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What the heck are tannins and why do people keep talking about them? 

Tannins are defined as a complex chemical substance also known as tannic acid.  Have you ever eaten a piece of fruit and your mouth puckered or suddenly got really dry?  If so, then you’ve experienced tannins.  Tannins are most commonly found in cider, wine, coffee and beer.  

Not only do tannins create a dry puckering effect on the palette, they (most importantly), provide body, structure, texture and mouthfeel.  A cider without tannic acid would be sweet and just fall slightly flat.  Here at 2 Towns we believe that having a balance of sweetness and acid (tannins) creates the perfect robust cider.  

Traditionally the more robust, complex and tannic ciders are made with heirloom blends of apples.  It’s something that we’re passionate about; getting back to the roots of traditional cider making with old world style processes.  As we move forward, traditional or heirloom ciders are becoming more and more popular.  The United States Association of Cider Makers (USACM) defined a heirloom cider as made “primarily from multi-use or cider-specific bittersweet/bittersharp apples, heirloom varieties; wild or crab apples.”  Heirloom ciders come in many different styles and profiles, but tannins play a part in all of them one way or another. Two examples of heirloom ciders with very different tannin levels would be our Cidre Bouche and our 10th Anniversary. Our Cidre Bouché, a traditional French keeved style cider, has a rich, apple forward profile that lingers on the tongue. The tannins from the bittersweet apples used gives the cider a rounded profile, so that the sweetness of the apples is smooth as opposed to cloying. In comparison, our 10th Anniversary demonstrates what a well balanced, low tannin heirloom cider is. While it isn’t very high in tannins, the cider does have a wonderful blend and balance of bittersharp and bittersweet flavors that bring bright aromatics and flavor from old world apples. Higher levels of tannin would have made for a completely different mouthfeel experience, leading to a less balanced cider.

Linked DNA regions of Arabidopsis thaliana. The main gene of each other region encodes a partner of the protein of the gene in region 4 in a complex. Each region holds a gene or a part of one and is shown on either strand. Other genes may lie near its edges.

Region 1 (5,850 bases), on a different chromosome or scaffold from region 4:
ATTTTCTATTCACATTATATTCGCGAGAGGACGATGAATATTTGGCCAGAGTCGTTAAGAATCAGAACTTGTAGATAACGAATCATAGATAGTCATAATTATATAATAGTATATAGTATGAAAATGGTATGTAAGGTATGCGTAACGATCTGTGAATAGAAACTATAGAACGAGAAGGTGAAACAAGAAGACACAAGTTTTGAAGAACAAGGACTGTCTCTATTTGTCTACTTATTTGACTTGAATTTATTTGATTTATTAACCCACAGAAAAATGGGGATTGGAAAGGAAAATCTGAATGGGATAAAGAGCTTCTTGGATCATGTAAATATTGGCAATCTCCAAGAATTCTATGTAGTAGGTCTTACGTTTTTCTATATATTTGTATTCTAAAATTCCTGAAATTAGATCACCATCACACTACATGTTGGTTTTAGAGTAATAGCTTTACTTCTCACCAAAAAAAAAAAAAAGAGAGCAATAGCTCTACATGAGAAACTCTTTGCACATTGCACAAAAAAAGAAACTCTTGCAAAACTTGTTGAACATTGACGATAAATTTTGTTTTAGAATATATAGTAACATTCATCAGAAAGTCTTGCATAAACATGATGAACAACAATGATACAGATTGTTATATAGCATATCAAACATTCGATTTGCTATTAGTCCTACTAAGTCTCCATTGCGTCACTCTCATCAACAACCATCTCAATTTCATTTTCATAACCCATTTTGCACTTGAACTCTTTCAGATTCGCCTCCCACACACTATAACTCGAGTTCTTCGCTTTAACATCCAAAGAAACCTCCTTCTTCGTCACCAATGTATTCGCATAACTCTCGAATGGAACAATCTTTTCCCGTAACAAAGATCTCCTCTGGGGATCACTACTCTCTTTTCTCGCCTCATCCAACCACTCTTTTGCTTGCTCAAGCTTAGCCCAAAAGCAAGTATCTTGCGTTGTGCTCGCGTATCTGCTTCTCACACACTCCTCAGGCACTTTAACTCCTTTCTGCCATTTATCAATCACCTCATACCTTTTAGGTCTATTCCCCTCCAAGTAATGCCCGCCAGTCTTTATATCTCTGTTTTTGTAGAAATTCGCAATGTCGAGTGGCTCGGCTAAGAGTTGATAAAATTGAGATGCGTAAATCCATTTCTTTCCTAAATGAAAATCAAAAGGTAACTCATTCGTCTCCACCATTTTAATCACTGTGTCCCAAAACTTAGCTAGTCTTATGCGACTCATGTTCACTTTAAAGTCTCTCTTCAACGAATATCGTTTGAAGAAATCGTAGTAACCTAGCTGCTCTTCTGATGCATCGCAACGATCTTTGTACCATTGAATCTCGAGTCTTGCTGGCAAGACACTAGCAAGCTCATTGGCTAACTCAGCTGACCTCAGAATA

So you may be wondering…where are tannins found within an apple? Tannins are found throughout the fruit which includes the skin and flesh.  For comparison, in wine grapes, tannins are found more commonly in the skins.  Frequently, wines are aged on the skins/pulp after pressing the juice to bring out a more complex flavor and mouthfeel.  Speaking of tannins in wine, our Bold Leaf Pinot Noir is an awesome example of what tannins can do for wine.  Crafted specifically to be enjoyed as soon as it is opened, this wine is choc full of dark cherry, chocolate, and toasted oak aromas and flavors.  At room temperature this wine’s high tannin content really helps it stand up to and pair with any meal you have planned. 

We find that in our cider making process having a balance of sugar and tannins is ideal.  Upfront you can tell there is sweetness but it’s not overwhelming.  That’s where the tannins come in, to bring some structure and some more dry characteristics which creates the perfect robust cider. 

We showcase what’s possible with a tannic balance in some of our traditional cider & wine, such as Kingston Black & Cidre Bouche and also our Bold Leaf Pinot Noir.